A physician at the Dana Farber Cancer Institute in Boston is building a database to advance research into treatment for metastatic breast cancer.
His idea is to go beyond anonymous data and include patient narratives about their experience during treatment to identify patients who had extraordinary responses to treatments. Finding these “lucky” patients whose tumors had unusual mutations that created positive responses to specific drugs will lead to more focused research. He is reaching out via social media, online forums and advocacy groups to recruit patients who will give permission for him to incorporate their medical information as well as their personal experiences into the database to allow researcher follow up if needed.
I was fascinated to learn about the doctor’s approach that recognized that the answer to new treatments may lie in the stories of a few patients who reacted in unexpected ways to treatment.
There were also a number of other points raised in the New York Times article, “New Cancer Treatments Lie Hidden Under Mountains of Paperwork,” describing Dr. Nikhil Wagle’s journey that caught my eye.
The reporter noted that private companies do collect patient information to build large databases for research purposes and described the efforts of one company that has collected 2.2 million records of cancer patients.
I was shocked to learn that the technology company hired 900 nurses and certified tumor registrars to code the data from the 2.2 million medical records and put it into a usable form rather than find a technology solution to the problem. The company representative notes that the need for these people is due to the amount of unstructured information in a medical record.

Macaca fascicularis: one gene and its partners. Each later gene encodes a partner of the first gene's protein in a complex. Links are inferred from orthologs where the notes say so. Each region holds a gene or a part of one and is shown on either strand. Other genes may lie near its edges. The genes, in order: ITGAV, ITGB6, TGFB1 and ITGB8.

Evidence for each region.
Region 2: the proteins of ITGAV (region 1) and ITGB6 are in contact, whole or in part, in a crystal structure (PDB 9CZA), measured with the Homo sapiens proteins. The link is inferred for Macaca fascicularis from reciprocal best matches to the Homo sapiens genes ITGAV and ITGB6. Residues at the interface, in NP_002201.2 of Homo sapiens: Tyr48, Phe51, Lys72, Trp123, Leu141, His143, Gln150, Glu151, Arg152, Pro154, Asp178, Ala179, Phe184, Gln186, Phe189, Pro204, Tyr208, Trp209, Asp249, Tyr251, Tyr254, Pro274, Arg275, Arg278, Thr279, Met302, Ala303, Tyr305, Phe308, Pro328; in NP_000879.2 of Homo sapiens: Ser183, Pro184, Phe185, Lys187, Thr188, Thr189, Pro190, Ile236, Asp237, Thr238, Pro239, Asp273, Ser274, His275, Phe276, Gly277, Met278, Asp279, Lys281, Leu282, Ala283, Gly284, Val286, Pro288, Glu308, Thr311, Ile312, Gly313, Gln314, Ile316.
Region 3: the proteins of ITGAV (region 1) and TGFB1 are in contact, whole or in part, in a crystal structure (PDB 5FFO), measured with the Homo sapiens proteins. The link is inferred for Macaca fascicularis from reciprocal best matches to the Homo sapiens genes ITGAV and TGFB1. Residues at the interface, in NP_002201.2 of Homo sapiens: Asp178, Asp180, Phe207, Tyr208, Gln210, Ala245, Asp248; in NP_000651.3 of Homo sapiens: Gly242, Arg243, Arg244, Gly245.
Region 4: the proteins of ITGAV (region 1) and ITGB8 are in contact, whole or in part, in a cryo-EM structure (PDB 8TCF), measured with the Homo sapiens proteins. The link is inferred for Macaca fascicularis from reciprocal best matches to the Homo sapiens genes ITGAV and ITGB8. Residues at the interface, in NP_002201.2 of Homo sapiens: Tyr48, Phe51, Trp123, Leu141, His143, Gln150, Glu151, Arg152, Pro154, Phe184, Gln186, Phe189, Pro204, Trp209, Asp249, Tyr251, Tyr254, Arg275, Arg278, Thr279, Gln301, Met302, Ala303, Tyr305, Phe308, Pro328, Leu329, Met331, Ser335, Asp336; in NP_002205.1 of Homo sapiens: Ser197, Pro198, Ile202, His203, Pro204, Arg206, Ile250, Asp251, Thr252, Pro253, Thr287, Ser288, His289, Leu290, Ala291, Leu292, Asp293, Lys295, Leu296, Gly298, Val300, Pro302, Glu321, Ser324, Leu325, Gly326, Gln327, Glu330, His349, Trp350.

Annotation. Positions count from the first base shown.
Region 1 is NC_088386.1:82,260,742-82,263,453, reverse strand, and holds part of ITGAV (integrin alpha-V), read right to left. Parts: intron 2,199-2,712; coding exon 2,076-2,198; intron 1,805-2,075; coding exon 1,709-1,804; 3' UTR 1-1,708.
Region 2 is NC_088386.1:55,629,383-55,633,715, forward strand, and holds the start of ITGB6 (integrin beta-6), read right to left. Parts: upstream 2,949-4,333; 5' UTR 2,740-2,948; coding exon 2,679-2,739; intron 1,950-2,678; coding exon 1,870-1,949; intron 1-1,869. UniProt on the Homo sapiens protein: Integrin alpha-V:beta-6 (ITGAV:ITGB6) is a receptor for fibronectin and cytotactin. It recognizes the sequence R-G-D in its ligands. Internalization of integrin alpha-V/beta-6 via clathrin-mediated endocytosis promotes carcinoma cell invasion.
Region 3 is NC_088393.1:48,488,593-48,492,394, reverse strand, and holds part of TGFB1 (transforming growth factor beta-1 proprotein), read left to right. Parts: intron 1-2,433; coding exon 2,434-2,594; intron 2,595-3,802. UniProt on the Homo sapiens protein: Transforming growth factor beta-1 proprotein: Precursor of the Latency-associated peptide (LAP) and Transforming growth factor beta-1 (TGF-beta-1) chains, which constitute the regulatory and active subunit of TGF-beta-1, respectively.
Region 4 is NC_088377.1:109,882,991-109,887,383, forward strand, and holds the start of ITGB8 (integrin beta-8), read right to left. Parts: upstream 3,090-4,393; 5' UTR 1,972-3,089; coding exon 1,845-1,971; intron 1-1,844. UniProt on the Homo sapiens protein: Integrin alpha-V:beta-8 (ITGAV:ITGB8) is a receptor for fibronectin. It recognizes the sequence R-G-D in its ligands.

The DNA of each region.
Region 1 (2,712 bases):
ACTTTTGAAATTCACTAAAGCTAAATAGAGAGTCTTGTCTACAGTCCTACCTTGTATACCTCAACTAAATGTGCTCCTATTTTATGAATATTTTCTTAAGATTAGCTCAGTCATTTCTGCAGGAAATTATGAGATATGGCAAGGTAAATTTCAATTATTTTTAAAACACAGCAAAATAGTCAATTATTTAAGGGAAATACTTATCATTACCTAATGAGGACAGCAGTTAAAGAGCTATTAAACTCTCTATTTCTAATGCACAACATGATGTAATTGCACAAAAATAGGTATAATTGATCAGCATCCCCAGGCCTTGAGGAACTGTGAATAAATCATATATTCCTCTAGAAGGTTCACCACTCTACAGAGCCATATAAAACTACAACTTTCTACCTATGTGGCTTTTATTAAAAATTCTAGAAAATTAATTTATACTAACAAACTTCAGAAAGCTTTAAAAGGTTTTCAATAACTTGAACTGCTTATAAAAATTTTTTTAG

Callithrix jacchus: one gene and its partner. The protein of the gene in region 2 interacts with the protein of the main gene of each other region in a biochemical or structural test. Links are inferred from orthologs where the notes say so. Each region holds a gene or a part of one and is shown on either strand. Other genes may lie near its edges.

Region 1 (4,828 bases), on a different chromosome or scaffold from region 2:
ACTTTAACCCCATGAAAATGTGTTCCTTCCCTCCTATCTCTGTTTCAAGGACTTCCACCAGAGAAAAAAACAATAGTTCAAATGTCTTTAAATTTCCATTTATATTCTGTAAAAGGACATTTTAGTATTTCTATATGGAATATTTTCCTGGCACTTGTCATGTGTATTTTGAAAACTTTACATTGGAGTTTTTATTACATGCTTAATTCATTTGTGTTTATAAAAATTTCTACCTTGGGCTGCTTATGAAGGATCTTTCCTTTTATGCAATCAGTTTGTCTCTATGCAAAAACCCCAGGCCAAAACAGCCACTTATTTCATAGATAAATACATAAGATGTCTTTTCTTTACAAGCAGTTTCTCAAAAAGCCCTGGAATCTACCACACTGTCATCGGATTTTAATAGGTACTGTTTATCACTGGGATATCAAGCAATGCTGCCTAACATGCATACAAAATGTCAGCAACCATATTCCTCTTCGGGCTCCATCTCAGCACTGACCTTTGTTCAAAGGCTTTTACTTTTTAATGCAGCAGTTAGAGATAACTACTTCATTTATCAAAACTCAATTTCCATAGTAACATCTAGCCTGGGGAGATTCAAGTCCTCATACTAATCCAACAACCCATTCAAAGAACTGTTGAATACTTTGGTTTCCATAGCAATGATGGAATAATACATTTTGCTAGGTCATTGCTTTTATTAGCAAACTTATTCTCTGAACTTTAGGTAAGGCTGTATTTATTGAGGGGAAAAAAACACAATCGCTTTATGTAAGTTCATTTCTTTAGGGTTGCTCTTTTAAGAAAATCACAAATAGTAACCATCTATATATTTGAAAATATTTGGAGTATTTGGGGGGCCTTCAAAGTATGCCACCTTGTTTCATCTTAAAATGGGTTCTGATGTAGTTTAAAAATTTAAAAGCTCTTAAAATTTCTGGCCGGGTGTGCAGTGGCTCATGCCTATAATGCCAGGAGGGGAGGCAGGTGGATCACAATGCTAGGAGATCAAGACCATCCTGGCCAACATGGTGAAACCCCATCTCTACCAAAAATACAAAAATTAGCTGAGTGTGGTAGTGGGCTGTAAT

Databases developed by private companies are not helpful for Dr. Wagle because the information is de-identified, but he is also finding the amount of unstructured information and the variety of formats for medical records to be a challenge as his staff deals with faxed records along with those sent via snail mail.
Extraction of data from medical records will be easier when – or if – there are universal standards that apply to all healthcare records and all providers. In the meantime, there is technology that can aggregate and harmonize data from disparate sources.
Platforms that aggregate information – structured and unstructured – from previously siloed sources in all formats harmonize the information to make it accessible to researchers. The use of natural language processing and scalable platforms that can grow in capabilities as needed provide the support that researchers need for a robust database.
Technology can handle complex, high-volume data needs for mega-trials as well as lower volume needs for focused research. Relying on aggregation technology to put data into a usable format frees clinicians, researchers and critical personnel to focus on finding the best treatment for patients rather handling coding or data cleaning tasks.
Unfortunately, access to data is a major barrier for many health and life sciences researchers. The need to collect and normalize data from different sources and in different formats will only continue to increase as mobile devices, personal health trackers and new software applications collect data.
Tapping into these sources of information to identify new treatments for cancer and other diseases is essential for continued innovation.
Dr. Ned Sharpless, director of the National Cancer Institute was quoted in the same article, saying, “Data are trapped. This is a huge problem.”
What about your organization? Are you ready to take the first step to solve the problem?